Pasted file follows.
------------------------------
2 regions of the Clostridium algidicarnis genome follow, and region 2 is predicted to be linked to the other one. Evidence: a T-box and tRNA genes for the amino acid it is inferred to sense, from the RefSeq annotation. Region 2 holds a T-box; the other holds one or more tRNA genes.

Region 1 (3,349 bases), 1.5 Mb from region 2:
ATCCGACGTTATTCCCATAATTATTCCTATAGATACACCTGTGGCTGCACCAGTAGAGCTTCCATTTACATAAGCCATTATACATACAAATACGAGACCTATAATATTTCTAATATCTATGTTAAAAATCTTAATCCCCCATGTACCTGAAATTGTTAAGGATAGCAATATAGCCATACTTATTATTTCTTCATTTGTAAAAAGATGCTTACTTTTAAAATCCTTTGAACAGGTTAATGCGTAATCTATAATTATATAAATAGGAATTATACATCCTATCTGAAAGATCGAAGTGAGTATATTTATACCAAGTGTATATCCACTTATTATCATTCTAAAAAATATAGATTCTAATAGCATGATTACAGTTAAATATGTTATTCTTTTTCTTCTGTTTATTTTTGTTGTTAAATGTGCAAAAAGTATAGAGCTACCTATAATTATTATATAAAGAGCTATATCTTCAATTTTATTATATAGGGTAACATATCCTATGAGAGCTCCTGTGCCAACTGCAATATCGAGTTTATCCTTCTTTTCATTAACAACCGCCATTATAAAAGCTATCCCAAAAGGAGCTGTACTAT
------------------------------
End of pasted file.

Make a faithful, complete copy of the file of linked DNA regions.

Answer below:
2 regions of the Clostridium algidicarnis genome follow, and region 2 is predicted to be linked to the other one. Evidence: a T-box and tRNA genes for the amino acid it is inferred to sense, from the RefSeq annotation. Region 2 holds a T-box; the other holds one or more tRNA genes.

Region 1 (3,349 bases), 1.5 Mb from region 2:
ATCCGACGTTATTCCCATAATTATTCCTATAGATACACCTGTGGCTGCACCAGTAGAGCTTCCATTTACATAAGCCATTATACATACAAATACGAGACCTATAATATTTCTAATATCTATGTTAAAAATCTTAATCCCCCATGTACCTGAAATTGTTAAGGATAGCAATATAGCCATACTTATTATTTCTTCATTTGTAAAAAGATGCTTACTTTTAAAATCCTTTGAACAGGTTAATGCGTAATCTATAATTATATAAATAGGAATTATACATCCTATCTGAAAGATCGAAGTGAGTATATTTATACCAAGTGTATATCCACTTATTATCATTCTAAAAAATATAGATTCTAATAGCATGATTACAGTTAAATATGTTATTCTTTTTCTTCTGTTTATTTTTGTTGTTAAATGTGCAAAAAGTATAGAGCTACCTATAATTATTATATAAAGAGCTATATCTTCAATTTTATTATATAGGGTAACATATCCTATGAGAGCTCCTGTGCCAACTGCAATATCGAGTTTATCCTTCTTTTCATTAACAACCGCCATTATAAAAGCTATCCCAAAAGGAGCTGTACTAT